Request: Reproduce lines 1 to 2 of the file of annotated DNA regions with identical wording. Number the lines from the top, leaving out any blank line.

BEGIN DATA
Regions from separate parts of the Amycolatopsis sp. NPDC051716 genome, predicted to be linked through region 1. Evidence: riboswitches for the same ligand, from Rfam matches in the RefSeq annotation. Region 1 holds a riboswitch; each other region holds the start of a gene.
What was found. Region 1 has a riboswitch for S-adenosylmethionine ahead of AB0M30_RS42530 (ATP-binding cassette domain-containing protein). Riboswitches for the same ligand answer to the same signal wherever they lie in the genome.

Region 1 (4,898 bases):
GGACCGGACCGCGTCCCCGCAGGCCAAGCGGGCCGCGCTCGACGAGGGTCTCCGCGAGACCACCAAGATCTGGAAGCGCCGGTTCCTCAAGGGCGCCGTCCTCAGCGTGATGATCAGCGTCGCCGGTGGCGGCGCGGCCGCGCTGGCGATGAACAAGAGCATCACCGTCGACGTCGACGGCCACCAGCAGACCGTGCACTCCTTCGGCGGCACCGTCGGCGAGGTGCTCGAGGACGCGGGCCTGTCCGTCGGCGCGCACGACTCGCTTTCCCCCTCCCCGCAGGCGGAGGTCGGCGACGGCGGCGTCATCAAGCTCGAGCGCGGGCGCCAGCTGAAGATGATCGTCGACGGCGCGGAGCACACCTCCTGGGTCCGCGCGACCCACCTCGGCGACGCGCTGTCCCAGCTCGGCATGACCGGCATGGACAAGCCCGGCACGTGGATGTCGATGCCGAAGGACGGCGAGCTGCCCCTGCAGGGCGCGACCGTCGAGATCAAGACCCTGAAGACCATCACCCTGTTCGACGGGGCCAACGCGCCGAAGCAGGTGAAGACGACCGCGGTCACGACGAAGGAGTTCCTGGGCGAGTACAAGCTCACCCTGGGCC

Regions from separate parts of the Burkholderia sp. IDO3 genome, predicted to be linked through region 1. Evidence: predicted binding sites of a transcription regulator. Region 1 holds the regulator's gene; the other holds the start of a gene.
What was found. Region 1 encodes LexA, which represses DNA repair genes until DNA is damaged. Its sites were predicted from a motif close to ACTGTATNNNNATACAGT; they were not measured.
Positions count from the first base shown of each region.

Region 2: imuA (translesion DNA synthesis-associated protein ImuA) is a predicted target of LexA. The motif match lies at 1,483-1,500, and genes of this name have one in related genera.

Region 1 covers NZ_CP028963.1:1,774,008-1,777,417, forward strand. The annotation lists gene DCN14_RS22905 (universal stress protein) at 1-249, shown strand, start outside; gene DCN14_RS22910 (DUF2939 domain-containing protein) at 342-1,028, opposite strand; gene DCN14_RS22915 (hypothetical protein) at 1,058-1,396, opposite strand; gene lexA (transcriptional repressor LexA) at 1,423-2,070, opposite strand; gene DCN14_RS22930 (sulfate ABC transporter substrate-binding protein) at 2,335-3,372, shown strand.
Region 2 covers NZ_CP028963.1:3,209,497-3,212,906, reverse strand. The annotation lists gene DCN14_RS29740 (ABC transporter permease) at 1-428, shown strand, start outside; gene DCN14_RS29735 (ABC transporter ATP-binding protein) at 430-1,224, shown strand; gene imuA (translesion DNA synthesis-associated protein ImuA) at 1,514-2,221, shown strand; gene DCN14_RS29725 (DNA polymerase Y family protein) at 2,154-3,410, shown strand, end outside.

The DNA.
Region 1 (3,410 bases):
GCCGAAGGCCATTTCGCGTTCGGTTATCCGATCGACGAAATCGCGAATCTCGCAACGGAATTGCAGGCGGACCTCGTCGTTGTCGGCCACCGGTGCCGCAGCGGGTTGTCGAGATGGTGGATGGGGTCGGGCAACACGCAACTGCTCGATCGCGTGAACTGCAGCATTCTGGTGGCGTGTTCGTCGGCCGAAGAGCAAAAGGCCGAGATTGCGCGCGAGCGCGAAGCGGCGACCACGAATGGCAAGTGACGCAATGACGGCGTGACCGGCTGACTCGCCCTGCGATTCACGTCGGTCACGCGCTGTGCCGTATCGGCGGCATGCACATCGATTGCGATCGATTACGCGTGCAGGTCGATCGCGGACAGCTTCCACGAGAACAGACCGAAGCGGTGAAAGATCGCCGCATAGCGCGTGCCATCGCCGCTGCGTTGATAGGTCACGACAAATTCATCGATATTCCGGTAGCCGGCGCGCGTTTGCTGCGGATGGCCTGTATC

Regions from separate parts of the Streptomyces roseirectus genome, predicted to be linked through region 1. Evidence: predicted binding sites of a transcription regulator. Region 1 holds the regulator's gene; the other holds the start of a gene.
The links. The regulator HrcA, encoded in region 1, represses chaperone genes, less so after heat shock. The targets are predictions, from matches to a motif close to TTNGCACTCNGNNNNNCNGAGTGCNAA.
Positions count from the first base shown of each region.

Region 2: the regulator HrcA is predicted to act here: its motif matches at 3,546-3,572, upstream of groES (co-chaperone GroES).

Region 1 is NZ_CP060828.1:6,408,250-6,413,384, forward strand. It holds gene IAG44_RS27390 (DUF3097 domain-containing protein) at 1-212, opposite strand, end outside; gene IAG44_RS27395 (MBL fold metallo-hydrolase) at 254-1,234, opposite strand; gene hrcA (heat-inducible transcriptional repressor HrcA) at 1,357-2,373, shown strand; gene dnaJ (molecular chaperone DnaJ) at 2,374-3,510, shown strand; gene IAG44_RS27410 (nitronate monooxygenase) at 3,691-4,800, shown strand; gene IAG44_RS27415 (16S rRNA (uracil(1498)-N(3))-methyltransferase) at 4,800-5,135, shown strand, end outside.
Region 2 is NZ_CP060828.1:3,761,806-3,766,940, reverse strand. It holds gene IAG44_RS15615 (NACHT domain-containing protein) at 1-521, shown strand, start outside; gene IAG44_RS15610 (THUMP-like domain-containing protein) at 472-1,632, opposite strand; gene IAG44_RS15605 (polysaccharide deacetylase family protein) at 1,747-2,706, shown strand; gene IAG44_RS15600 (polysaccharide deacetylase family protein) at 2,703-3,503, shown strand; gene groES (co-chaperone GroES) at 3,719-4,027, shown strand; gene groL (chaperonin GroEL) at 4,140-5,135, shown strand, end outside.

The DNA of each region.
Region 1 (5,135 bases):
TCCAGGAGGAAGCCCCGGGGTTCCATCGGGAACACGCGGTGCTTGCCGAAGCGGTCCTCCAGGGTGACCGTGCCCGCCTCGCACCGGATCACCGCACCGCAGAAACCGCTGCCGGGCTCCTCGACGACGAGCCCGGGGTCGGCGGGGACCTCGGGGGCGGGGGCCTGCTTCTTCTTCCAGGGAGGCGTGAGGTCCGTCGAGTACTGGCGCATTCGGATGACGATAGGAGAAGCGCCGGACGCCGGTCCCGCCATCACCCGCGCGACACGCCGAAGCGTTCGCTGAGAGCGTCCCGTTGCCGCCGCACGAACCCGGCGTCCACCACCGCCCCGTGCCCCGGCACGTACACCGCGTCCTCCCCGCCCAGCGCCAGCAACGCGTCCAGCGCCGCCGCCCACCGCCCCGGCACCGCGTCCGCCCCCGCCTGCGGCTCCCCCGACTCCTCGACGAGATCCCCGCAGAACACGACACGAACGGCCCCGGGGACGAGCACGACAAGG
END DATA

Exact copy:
Regions from separate parts of the Amycolatopsis sp. NPDC051716 genome, predicted to be linked through region 1. Evidence: riboswitches for the same ligand, from Rfam matches in the RefSeq annotation. Region 1 holds a riboswitch; each other region holds the start of a gene.
What was found. Region 1 has a riboswitch for S-adenosylmethionine ahead of AB0M30_RS42530 (ATP-binding cassette domain-containing protein). Riboswitches for the same ligand answer to the same signal wherever they lie in the genome.